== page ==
Housing vulnerabilities: one year after March 11 earthquake

It was my pleasure and honor to attend the 1st Housing Forum Europe and Central Asia at Budapest in April 2011 and make a presentation on “Housing finance beyond the crisis – a case study from Japan”.

On March 11, 2011, just 3 weeks before the Forum, a massive earthquake with a magnitude of 9.0 struck Northeast of Japan (Tohoku region), which is the largest on record in Japanese history. The Great East Japan Earthquake was indeed an unprecedented national crisis; it was also a compound disaster of earthquakes, tsunami and a nuclear accident and had a broad impact all over the nation.

Damage after the massive earthquake in Tohoku region, Japan.

The number of deaths is 15,854, and the number of missing is 3,276 (as of March 1, 2012). There were massive destructions in public infrastructures, including electricity, gas and water supply. Immediately after the Earthquake, nearly a half million people were evacuated.

There were significant damages on housing stock as well. 129,198 units are identified to be totally destroyed and another 254,238 units be heavily damaged as of March 11, 2012.

The Government of Japan has been mobilizing all its efforts towards recovery from the Earthquake, then towards reconstruction with a future vision for the purpose of advancing social and economic restoration and rebuilding people’s lives in the disaster area as well as revitalizing vibrant Japan as a whole. 52,620 units of emergency shelters are completed as of March 19, 2012 and many evacuation centers are already closed.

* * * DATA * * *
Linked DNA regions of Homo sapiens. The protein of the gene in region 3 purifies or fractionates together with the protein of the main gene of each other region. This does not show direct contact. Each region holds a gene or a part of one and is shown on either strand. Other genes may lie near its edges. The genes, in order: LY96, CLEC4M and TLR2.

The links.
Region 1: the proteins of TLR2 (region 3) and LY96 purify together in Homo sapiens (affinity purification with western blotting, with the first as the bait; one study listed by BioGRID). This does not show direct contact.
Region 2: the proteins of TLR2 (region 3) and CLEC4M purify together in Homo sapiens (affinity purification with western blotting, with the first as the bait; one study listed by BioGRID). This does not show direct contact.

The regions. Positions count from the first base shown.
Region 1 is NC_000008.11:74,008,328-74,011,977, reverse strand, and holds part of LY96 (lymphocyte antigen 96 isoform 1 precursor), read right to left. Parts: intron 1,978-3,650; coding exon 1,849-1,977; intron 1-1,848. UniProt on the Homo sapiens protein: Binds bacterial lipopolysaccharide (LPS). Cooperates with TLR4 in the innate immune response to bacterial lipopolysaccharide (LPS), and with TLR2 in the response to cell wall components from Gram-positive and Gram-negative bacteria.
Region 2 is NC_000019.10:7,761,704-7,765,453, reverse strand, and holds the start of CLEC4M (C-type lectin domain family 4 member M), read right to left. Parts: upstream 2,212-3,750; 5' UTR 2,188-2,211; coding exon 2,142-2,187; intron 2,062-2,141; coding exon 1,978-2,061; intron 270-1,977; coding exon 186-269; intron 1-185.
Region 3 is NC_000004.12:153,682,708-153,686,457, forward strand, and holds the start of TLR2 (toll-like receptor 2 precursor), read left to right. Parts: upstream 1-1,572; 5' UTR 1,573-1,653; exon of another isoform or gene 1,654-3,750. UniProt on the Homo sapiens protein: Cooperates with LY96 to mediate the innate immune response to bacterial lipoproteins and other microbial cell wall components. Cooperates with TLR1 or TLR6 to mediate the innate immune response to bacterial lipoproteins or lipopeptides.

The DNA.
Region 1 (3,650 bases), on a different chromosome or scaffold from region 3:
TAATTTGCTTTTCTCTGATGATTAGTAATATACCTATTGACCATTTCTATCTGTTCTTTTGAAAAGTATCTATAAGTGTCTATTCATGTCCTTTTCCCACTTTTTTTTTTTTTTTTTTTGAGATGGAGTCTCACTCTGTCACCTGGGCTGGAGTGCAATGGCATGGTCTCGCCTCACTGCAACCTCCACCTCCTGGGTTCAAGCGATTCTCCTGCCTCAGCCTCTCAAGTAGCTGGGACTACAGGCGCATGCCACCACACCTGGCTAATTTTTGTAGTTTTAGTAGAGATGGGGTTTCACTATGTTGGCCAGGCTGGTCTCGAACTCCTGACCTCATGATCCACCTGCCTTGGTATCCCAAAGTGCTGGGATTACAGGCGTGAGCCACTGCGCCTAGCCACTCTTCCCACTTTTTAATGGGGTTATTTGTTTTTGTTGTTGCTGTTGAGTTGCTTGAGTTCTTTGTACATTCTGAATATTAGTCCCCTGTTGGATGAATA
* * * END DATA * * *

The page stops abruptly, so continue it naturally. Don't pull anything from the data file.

Some of the damages on housing stock are covered by earthquake insurance. Huge amount of donation, both from domestic as well as international society, contributed to improve the livelihood of the victims. At JHF, we are providing special concessional mortgages for those who will purchase or construct a house with subsidies. We are extending borrower outreach program to modify outstanding mortgage terms as well.

There remain major challenges as well. Most of the houses totally destroyed were located along seaside. Many of those houses stood immediately after the earthquake, but wiped away by tsunami. Considering the recurrence of tsunami, it is recommended that houses should be reconstructed higher hillside rather than original seaside which may suffer another inundation. However, relocation of this scale is unprecedented and there are constraint regarding availability of housing site in these regions. Fishermen lived along seaside because of accessibility to ports.

Nonetheless, we have to overcome these challenges. I would appreciate if I could share our experience at the 2nd Housing Forum Europe and Central Asia in April 2013.

By Masahiro Kobayashi
Chief Economist, Global Markets, Japan Housing Finance Agency
Member of Advisory Board of Asia Pacific Union For Housing Finance(APUHF)

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